We often hear merger and acquisition together and in most of the cases they are interchanged at will. But, both are different terms and one cannot be used to signify the other and vice versa.
Now let us understand the basic difference between Merger and Acquisition.
Merger is when two or more companies choose to merge into a single company to expand their business operation and in a aim to increase profit. Usually, when two firms of similar size merge, stocks of both are surrendered to form a new stock.
The recent example of Ranbaxy Laboratories merging with Sun Pharma to form the largest pharma company in India is a classic example.
A merger takes place largely on terms that are both acceptable to both companies.
Also read: Why do Companies Merge?
Generally when one firm takes over another firm to largely gain from synergies or for various other reasons it is termed as acquisition.
Generally, acquisition make take place for many reasons. It could be to create a presence overseas or if a company is being acquired cheaply.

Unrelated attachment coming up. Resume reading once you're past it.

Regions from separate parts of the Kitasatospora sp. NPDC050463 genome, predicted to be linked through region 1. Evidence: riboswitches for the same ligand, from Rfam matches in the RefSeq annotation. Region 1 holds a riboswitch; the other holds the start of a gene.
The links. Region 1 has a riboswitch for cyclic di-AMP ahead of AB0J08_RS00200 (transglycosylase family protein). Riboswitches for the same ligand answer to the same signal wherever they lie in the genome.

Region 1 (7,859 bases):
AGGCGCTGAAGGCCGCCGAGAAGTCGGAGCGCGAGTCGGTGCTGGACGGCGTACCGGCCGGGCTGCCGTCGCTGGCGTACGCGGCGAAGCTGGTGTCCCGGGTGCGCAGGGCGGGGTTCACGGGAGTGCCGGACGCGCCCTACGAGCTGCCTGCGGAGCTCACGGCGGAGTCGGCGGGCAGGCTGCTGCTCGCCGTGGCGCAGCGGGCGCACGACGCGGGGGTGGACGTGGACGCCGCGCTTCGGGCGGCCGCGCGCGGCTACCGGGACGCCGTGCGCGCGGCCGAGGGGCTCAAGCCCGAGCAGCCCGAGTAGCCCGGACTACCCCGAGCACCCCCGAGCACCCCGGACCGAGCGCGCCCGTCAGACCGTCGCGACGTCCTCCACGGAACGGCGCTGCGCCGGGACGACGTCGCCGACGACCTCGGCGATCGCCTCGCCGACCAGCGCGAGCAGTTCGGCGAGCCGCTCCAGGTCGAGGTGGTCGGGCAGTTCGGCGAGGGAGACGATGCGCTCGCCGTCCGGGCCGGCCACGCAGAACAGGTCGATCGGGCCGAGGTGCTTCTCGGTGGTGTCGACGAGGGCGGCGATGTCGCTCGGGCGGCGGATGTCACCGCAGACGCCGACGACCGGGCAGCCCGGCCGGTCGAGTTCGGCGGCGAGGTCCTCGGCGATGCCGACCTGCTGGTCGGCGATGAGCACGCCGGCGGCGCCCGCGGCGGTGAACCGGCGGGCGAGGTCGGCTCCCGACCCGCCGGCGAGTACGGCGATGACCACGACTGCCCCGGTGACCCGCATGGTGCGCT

The firm which is planning to acquire another firm is called as Acquiring company while, the company being acquired is called as Target company.
In India several groups have acquired large companies overseas including the Aditya Birla group and the Tata Group.
Tata Motors acquired the prestigious Jaguar Range Rover, while Tata Beverages acquired Tetley. Aditya Birla group acquired Novelis through Hindalco.
|Merger occurs when two or more companies come together to form a new entity||An acquisition occurs when acquiring company takes over all the company, including the management of the target company.|
|There may or may not be a stock swap. For example, in a all cash deal.||The acquiring company buys out the business of the target company.|
|ING Vysya Bank was merged with Kotak Mahindra Bank and the combined entity will bear the name Kotak Mahindra Bank.||Rajesh Exports acquired Switzerland-based world’s largest gold refinery Valcambi.|
When there is an agreement between the companies and both the Board of Directors mutually agree to form a single entity can be known as a merger. Sometimes, there can also be a hostile takeover through various means including the disapproval of the large shareholders.